Chapter 4: Charts, Pilot Books and other sources of information

One major difference between US charts and European charts is that the European ones have a copyright on them. So photocopying is illegal. Swapping charts however is common practice and helps to keep the costs down. There are naturally certain harbors that are particularly suitable for swapping - in Gibraltar and to a certain extent, Vilamoura, westbound boats meet eastbound boats and a set of Caribbean charts can be swapped for a set of the Med. Wherever else you meet boats leaving the area you are heading for, take the opportunity to swap, it is not only a matter of costs but you can spend the evening swapping experiences too and if you update charts and pilot books as you go along with new data that you encounter, then that benefits the new owner too. New harbors are being built and old ones are getting new breakwaters, partly due to financing by the EU regional structural fund, and these changes may not be in the latest edition of a pilot book.

Particularly when using older charts it is imperative to have an up-to-date light list. For this reason I would recommend buying the a nautical almanac every year. The Reedís Nautical Almanac has unfortunately disappeared from the market. It not only had all the light characteristics in it, but also language glossaries and the tables for celestial navigation and all the useful information an almanac should contain. There are now two to choose from -the Imray Norie or the Macmillan.

When buying new charts it is best to go for the local editions. Each country issues charts for the entire Med. but the most up-to-date are likely to be the local charts. Some countries are issuing charts especially for yachties. France and Italy each have a waterproof series. Spain has embarked on a series for yachts which have detailed harbor plans on the reverse. In 1993 only the Costa del Sol and Majorca were in print with more to follow shortly. As yet we have not encountered chart kits, such as you will be familiar with for the States and the Bahamas. In the summer of 1993, French, Italian, Spanish and German charts were all priced around $20 each (French $17, Italian $21). Local charts are often considerably more reasonable than Admiralty charts. In 1988 in Greece we paid $10 for Greek charts and $30 for Admiralty charts of the same area, presumably because the Greek alphabet puts off buyers. Croatia has brought out very handy charts covering the whole of the Croatian and Slovenian coast in two sets at a scale of 1:100 000. Each set costs less than $50 (2000) and comes in a transparent waterproof envelope. Buy charts when you have the opportunity, as some chandleries are hopelessly understocked and what might have been recommended to you as a good chandlery could have come down in the world since. The chandlery at the marina in Vilamoura, who could do a roaring trade in charts from Mediterranean to Caribbean, had a puny selection of local charts in the summer of 1993. This could always change for the better of course.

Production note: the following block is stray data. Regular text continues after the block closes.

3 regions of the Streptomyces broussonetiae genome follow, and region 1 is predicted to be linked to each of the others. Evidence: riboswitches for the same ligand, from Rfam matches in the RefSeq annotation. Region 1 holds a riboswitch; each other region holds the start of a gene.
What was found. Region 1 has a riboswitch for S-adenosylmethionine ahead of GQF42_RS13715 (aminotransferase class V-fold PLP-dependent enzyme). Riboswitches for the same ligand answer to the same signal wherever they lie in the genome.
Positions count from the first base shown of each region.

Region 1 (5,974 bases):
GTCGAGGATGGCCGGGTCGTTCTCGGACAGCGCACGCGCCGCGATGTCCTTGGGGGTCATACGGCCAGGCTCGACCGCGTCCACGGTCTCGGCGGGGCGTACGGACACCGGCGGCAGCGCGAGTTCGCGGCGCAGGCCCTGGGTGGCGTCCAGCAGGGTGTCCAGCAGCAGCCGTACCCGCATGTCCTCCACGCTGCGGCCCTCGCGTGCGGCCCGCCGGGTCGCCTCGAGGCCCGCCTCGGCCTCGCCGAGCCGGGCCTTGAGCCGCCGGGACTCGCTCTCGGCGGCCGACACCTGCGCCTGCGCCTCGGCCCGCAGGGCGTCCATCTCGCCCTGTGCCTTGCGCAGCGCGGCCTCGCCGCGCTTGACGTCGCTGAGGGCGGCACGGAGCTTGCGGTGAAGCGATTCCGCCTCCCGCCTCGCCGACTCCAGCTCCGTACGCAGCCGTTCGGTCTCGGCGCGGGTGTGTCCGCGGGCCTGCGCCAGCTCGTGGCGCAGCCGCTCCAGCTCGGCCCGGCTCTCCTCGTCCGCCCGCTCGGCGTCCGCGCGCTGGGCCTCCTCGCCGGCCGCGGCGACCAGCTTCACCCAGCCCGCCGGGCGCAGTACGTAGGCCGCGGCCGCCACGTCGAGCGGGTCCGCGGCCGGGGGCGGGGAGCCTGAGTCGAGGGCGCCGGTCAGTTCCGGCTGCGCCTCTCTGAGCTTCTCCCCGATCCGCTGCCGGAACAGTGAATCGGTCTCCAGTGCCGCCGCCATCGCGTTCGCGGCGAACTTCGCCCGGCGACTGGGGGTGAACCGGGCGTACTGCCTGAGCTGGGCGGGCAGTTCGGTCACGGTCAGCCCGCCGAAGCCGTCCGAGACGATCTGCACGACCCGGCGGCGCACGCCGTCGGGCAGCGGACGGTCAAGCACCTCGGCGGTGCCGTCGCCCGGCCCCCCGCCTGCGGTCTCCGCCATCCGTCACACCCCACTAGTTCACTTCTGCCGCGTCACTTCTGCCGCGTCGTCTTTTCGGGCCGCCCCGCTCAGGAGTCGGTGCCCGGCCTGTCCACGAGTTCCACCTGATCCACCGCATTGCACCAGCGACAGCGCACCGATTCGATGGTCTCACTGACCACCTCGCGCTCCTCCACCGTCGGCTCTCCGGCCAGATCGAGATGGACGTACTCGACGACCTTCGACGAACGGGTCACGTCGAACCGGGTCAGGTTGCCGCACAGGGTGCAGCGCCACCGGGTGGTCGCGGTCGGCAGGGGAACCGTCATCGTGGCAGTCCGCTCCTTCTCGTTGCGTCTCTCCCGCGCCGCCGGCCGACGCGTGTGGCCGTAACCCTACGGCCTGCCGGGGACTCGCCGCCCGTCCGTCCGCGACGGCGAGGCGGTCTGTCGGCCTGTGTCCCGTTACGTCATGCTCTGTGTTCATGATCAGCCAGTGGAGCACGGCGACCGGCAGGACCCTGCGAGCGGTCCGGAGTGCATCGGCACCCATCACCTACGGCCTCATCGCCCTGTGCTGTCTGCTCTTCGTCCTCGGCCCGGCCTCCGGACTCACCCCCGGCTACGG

English language pilot books are published by British publishing houses. Jugoslavia used to publish its pilot book in several languages. It has now been reprinted by the Croatian authorities and is highly recommendable (about $37). The biggest publishing house in the business is Imray, Laurie, Norie and Wilson Ltd who have some very reputable books in their lists, such as the RCC Pilotage Foundation books for the Atlantic Islands and the Atlantic Coasts of Spain and Portugal which are excellent. They also publish Rod Heikellís books for Italy, Greece and Turkey which have expanded over the years. The appendix includes a list of pilot books that I would recommend.

Many of you will already be familiar with the Seven Seas organization and its magazine which is full of letters written by members about the places they have visited. A lot of useful information can be gleaned from such letters. However, as with first-hand accounts from other yachties you meet along the way, you will soon find that other peopleís experience may not be the same as your own. This subjective assessment must be taken into account when evaluating the information or you may be put off places that are worth visiting or have high expectations disappointed.

In order to make the most of the countries you visit it is important to know as much as possible about them. Some pilot books include a certain amount of information on local culture or history (such as Rod Heikellís books), but comprehensive tourist guides to each country are a valuable asset, as are field guides for birds, flowers and marine life. In addition a lot of information can be had from the local tourist office. They often keep the best information under the counter, but are willing to hand out often beautiful and elaborate brochures to interested visitors. In the absence of a tourist office, a look at the local postcard stand will give you an idea of what is considered locally to be an attraction.

One book that I found particularly interesting for the Mediterranean was the book that accompanied the BBC TV-series by David Attenborough: The First Eden. This book helps to understand the intertwining cultures of the Mediterranean countries through the centuries, and explains the geology, flora and fauna.